Prone To Wander
When we crack open the pages of Hosea, it might feel like we are sitting in the counselor’s office with the husband on the right and the wife on the left and a shattered marriage lying wounded on the floor.
A throat clears.
“So let’s start at the beginning.”
If we happened to be the stranger sitting in between the Lord Most High and the people of Israel, where do you suppose their story began? If we looked beyond the immediate devastation of this divine marriage ripped to pieces by betrayal and adultery, could we perhaps get a glimpse of when His eyes met hers?
Where did the love story between God and Israel begin?
This week in our homework we travelled back to that moment in history and gathered invaluable information which helped to unlock the great tragedy of Hosea’s time.
One of the cross-references we looked at was found in Ezekiel 16. I don’t know when I first read Ezekiel 16, but when I studied it in the context of the book of Hosea, I could not stop crying. And I’m normally the “locked and loaded” emotional type, even despite being pregnant right now. The throbbing detail of Israel’s appalling rejection of God in this chapter is so overwhelming, that by the time I reached the end, I couldn’t speak. I couldn’t summarize the chapter. I couldn’t even digest everything I’d just read. I literally sat in silence for 10 minutes.
I wonder if this is what marriage counselors feel after hearing the details of a shattered covenant? All these warm love stories gone cold. All these smiles turned upside down. All the feelings and promises and forevers evaporated. But unlike the oftentimes hopeless air that fills so many counselor’s offices, there is a unique member of this marriage that changes everything about how we’d expect this story to end: God Himself.
In last week’s blog I discussed the fragile definitions the world (and even the church) applies to love. The world operates under the rule that if it makes you happy, then it must be love. It’s such a dangerous definition that it feels similar to putting a toddler on a bike without training wheels. You better expect a big, ugly crash. But God doesn’t operate within that definition. And that fact changes the way we expect Ezekiel 16 to end.
The world preaches a “Hollywood” love story. It’s replayed and remade over and over again. It boasts in the beautiful characters, the effortless affection, and stories that tie into perfect bows at the end of the show. And yet we leave those perfect stories without any holy examples of loving someone when emotions begin to fade, desires clash, or when words become knives and bodies are withheld or given to someone else. Hollywood fails to shows us what to do when the heart we once trusted becomes the heart prone to wander.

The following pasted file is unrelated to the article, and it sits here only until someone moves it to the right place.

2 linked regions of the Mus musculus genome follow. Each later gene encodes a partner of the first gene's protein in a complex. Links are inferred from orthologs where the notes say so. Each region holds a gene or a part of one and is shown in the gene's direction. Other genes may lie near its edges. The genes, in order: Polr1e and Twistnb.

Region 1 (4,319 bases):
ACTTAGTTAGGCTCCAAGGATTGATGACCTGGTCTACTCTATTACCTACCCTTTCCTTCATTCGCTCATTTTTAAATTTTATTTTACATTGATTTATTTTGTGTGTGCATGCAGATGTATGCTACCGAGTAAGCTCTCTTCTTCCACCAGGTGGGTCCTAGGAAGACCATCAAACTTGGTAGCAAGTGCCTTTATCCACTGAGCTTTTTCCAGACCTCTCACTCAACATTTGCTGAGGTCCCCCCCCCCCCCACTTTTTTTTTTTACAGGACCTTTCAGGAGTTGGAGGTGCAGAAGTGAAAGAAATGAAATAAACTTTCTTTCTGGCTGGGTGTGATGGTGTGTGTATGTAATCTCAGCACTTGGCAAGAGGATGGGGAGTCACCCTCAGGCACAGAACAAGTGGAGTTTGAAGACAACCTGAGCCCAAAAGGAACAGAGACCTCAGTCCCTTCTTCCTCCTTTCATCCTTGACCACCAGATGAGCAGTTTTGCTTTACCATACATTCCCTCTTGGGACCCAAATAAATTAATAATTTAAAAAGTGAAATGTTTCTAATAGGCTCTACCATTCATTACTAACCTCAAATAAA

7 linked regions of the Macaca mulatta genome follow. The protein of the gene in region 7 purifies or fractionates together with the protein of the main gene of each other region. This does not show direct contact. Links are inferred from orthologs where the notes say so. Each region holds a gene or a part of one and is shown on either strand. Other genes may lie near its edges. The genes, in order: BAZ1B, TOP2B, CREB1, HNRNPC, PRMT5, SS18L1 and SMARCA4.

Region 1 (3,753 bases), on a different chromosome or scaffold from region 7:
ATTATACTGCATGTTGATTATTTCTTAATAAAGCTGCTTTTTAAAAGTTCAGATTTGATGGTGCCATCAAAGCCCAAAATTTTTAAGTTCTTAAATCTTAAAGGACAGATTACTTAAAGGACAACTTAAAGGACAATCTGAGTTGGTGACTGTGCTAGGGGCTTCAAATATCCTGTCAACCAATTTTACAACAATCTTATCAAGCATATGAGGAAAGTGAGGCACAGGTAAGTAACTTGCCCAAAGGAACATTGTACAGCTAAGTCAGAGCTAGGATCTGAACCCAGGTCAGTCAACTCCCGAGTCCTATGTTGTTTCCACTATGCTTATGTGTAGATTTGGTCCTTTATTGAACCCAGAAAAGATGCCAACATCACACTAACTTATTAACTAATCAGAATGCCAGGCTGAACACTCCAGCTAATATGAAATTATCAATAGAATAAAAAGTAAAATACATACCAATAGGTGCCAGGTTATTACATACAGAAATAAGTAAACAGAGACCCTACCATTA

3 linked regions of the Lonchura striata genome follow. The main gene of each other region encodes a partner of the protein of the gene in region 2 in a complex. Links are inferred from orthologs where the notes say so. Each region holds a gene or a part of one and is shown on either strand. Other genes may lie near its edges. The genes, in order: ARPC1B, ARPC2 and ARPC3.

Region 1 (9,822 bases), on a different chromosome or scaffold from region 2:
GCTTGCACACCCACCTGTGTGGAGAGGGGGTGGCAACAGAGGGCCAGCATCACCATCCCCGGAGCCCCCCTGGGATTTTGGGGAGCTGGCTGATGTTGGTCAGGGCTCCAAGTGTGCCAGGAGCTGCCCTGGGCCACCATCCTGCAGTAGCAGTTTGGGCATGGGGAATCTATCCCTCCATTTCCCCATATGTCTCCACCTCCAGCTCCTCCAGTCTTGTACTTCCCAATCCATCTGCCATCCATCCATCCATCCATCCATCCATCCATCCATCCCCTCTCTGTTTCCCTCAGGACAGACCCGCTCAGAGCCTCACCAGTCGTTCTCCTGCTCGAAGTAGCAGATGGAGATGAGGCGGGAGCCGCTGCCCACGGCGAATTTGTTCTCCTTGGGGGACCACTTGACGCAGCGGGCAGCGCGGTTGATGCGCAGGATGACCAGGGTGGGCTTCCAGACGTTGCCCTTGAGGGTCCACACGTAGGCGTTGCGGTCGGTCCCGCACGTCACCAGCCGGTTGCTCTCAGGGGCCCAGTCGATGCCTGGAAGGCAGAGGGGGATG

But God does. Hosea does. And Ezekiel 16 does.
I remember reaching the final verses in Ezekiel 16 like one approaches a large cliff; my soul watched with one eye closed in anticipation of how God was going to end this horrible confrontation with His haughty bride …
“For thus says the Lord God: I will deal with you as you have done, you who have despised the oath in breaking the covenant, yet I will remember my covenant with you in the days of your youth, and I will establish for you an everlasting covenant. (Ezekiel 16:59-60, ESV)
Did all of heaven gasp?! Wait… what did God just say?
“I will establish my covenant with you, and you shall know that I am the Lord, that you may remember and be confounded, and never open your mouth again because of your shame, when I atone for you for all that you have done, declares the Lord God.” (Ezekiel 16:62-63, ESV)
In essence God says, “You might have shattered our promises, you might have given yourself to any stranger who would have you, you might have wandered away from everything beautiful and holy that I have lavished on you … but I will keep My promise to you -- in fact, I’m going to make an everlasting covenant with you.”
Not only did His love remain, but He planned to atone for all her harlotries, all her lust, all her wanderings. This word “atone” can also be translated “forgive, reconcile, appease, cleanse, cover.”
By steadfast love and faithfulness iniquity is atoned for, and by the fear of the LORD one turns away from evil. (Proverbs 16:6)
Yet he, being compassionate, atoned for their iniquity and did not destroy them; he restrained his anger often and did not stir up all his wrath. (Psalms 78:38)
When iniquities prevail against me, you atone for our transgressions. (Psalms 65:3)
All of our lives touch heartbreak, betrayal, rejection, and unfaithfulness. And all of us have wandered away from His perfect goodness, we’ve grown unfaithful, we’ve become too friendly with the world, and committed adultery in our hearts. We’ve all walked in the counselor’s office fully expecting the other seat to be empty with final rejection and disgust. But He was there, always ready to forgive and reconcile.
Even though He has every right and reason to slam the door in our faces forever, just like He did with Israel, instead He offers us “a door of hope.” (Hosea 2:15, ESV)
Kaysie Strickland is definitely nothing fancy. Jesus found her in a mess and won her with His Words. She feels called to be a servant of the Word and His people through spending her life and words proclaiming the reckless restoration available in the gospel. She is married to her best friend on earth, drinks lots of coffee + tea, constantly rearranges the furniture in her house (God bless her husband), loves gardening and DIY projects, enjoys long conversations over coffee, and loves all the words. She and her husband are expecting their first little one in February! You can find her on Instagram | Facebook | Twitter | Blog